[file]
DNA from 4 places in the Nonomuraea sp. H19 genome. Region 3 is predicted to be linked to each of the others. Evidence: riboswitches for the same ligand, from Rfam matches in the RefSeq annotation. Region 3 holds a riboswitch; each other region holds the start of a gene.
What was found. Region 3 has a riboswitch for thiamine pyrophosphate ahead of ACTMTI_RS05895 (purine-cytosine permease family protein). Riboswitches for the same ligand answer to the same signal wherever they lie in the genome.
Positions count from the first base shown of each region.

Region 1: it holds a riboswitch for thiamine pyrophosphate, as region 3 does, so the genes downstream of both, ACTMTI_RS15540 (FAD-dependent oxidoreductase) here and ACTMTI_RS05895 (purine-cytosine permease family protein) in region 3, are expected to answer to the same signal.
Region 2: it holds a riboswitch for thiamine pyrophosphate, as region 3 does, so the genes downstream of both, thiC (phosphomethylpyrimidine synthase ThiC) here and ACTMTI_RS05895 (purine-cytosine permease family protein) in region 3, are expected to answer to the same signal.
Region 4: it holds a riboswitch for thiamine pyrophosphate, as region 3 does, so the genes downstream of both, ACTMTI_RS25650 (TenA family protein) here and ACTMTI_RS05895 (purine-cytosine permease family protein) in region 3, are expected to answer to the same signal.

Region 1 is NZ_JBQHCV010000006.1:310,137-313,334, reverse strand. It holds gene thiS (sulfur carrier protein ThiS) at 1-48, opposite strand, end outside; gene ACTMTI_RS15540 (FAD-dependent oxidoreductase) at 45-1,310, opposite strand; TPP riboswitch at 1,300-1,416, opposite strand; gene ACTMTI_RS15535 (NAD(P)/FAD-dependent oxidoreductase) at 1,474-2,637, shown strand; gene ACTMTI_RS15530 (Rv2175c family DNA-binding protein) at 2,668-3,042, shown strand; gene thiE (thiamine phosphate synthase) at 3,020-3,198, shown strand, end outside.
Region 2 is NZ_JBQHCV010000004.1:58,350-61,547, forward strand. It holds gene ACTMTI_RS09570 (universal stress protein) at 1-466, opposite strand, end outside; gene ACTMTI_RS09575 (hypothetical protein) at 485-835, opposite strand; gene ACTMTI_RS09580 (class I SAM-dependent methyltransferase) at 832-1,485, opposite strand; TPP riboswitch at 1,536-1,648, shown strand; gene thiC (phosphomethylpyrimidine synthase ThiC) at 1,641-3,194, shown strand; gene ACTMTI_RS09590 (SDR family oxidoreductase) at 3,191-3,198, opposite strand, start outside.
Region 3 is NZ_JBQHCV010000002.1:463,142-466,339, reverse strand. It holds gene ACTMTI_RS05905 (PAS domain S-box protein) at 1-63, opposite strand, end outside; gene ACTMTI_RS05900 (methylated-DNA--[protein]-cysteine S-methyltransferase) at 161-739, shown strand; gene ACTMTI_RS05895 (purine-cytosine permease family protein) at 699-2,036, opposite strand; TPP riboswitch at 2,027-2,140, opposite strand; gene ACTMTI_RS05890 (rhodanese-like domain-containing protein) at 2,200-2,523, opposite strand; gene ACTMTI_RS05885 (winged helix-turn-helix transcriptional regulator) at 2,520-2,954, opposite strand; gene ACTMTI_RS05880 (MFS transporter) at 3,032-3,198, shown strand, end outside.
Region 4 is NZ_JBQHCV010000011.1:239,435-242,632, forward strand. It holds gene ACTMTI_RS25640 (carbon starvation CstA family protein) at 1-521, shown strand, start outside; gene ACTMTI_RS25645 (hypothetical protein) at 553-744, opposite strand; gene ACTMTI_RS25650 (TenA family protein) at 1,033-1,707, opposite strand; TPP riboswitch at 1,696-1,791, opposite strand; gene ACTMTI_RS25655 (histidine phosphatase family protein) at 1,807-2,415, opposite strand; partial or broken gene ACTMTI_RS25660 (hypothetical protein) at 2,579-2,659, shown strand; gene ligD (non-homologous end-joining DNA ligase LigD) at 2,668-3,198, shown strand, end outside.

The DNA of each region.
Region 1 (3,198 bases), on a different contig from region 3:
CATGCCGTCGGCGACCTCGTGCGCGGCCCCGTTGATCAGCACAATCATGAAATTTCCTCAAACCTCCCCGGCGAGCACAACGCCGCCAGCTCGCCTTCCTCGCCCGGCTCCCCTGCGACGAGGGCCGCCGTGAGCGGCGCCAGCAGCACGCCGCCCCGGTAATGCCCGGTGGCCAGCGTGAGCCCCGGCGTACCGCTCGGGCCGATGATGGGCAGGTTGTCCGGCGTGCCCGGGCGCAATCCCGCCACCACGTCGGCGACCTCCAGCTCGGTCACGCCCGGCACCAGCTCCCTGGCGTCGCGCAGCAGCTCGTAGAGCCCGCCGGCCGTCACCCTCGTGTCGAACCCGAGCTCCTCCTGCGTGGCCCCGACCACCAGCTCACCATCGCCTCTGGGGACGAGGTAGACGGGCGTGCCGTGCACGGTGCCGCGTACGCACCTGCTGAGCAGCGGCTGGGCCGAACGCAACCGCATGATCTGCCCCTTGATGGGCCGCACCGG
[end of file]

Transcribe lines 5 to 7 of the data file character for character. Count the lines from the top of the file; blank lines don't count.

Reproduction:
Region 2: it holds a riboswitch for thiamine pyrophosphate, as region 3 does, so the genes downstream of both, thiC (phosphomethylpyrimidine synthase ThiC) here and ACTMTI_RS05895 (purine-cytosine permease family protein) in region 3, are expected to answer to the same signal.
Region 4: it holds a riboswitch for thiamine pyrophosphate, as region 3 does, so the genes downstream of both, ACTMTI_RS25650 (TenA family protein) here and ACTMTI_RS05895 (purine-cytosine permease family protein) in region 3, are expected to answer to the same signal.

Region 1 is NZ_JBQHCV010000006.1:310,137-313,334, reverse strand. It holds gene thiS (sulfur carrier protein ThiS) at 1-48, opposite strand, end outside; gene ACTMTI_RS15540 (FAD-dependent oxidoreductase) at 45-1,310, opposite strand; TPP riboswitch at 1,300-1,416, opposite strand; gene ACTMTI_RS15535 (NAD(P)/FAD-dependent oxidoreductase) at 1,474-2,637, shown strand; gene ACTMTI_RS15530 (Rv2175c family DNA-binding protein) at 2,668-3,042, shown strand; gene thiE (thiamine phosphate synthase) at 3,020-3,198, shown strand, end outside.